Janice Galloway interview: ‘God save us from shows about one person’

Janice Galloway will be one of those performing at Nomenclature, a celebration of women in the arts, which takes place at Behind the Wall on Friday
Janice Galloway will be one of those performing at Nomenclature, a celebration of women in the arts, which takes place at Behind the Wall on Friday
  • Galloway will appear at Nomenclature, an evening of spoken word and music, celebrating women in literature
  • Author of several acclaimed books will read from latest work at Behind the Wall on Friday

Janice Galloway does not usually spend Friday nights in Falkirk - or anywhere else other than her writing desk.

The award-winning novelist finds producing a regular supply of fiction can easily become an all-consuming passion that leaves little time for going out.

I’m part of a more sophisticated country than I thought, in the way that we think about our politics

Janice Galloway

“I find writing takes up so much time that it gets in the way of everything else - like leading a normal life,” she laughed when The Falkirk Herald spoke to her this week.

The 59-year-old will make an exception to her routine when she appears at Nomenclature on Friday, an evening of music and spoken word performances taking place at Falkirk’s Behind the Wall, featuring several female performers, including Falkirk poet Janet Paisley.

“It’s good to get out and meet new people - and catch up with old friends - when you’re invited to things like this,” she added.

The event aims to be a celebration of women in the arts and literature and organisers are confident the event will prove a sell-out success.

Galloway, who grew up in Saltcoats, Ayrshire, and is now based in Glasgow, admits she accepted straight away when she learned of the invitation to take part.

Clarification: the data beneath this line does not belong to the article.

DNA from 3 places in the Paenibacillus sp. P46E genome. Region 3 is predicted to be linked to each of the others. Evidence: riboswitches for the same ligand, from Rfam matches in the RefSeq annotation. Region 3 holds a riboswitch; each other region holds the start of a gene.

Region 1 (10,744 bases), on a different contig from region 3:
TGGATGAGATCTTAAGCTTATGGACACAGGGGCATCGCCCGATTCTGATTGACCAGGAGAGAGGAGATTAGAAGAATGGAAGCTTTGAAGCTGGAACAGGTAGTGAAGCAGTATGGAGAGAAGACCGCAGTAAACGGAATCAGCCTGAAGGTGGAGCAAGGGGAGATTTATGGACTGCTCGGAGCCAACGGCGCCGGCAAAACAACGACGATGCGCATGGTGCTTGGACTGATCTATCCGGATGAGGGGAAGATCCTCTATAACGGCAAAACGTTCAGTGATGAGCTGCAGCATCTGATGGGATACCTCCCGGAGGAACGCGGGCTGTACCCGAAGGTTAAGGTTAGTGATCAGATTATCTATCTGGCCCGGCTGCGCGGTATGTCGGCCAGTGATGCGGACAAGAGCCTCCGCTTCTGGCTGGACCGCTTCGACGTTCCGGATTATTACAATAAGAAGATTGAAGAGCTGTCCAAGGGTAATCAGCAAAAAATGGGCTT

She liked the idea of the all-women line-up, and the chance to catch up with fellow writers such as Paisley, who she has known for “a gazillion years”.

“God save us from shows that are just about one person,” said Galloway. “The fun thing with these events you have a much stronger chance of finding something new, something that speaks to you.”

Galloway, along with the likes of Liz Lochhead, was one of a new generation of Scottish writers who came to promience in the 1980s.

Her 1989 novel, ‘The Trick Is To Keep Breathing’, is viewed by critics as a modern classic and will be familiar to many senior school pupils who have sat Higher English exams since the turn of the century.

Galloway will release a new collection of short stories, ‘Jellyfish’, in June - but has yet to decide which of her novels or stories she will read from on Friday.

She is also working on a new full-length novel, to be released in summer 2016, and set in the southern Italy city of Napoli.

Aside from writing, she has been engrossed in the on-going election campaign - “it’s a massive stooshie” - and takes great delight in the renewed interest in Scottish politics in general.

“I’m part of a more sophisitcated country than I thought, in the way that we think about our politics,” she said.

“Events like Nomenclature, they are all part of it. It all links together.”

Organised jointly by Falkirk-based arts magazine ‘Untitled’ and ‘The Grind’ literary journal, Nomenclature begins at 7 p.m. Tickets, priced £7, can be bought online at www.untitledfalkirk.blogspot.co.uk.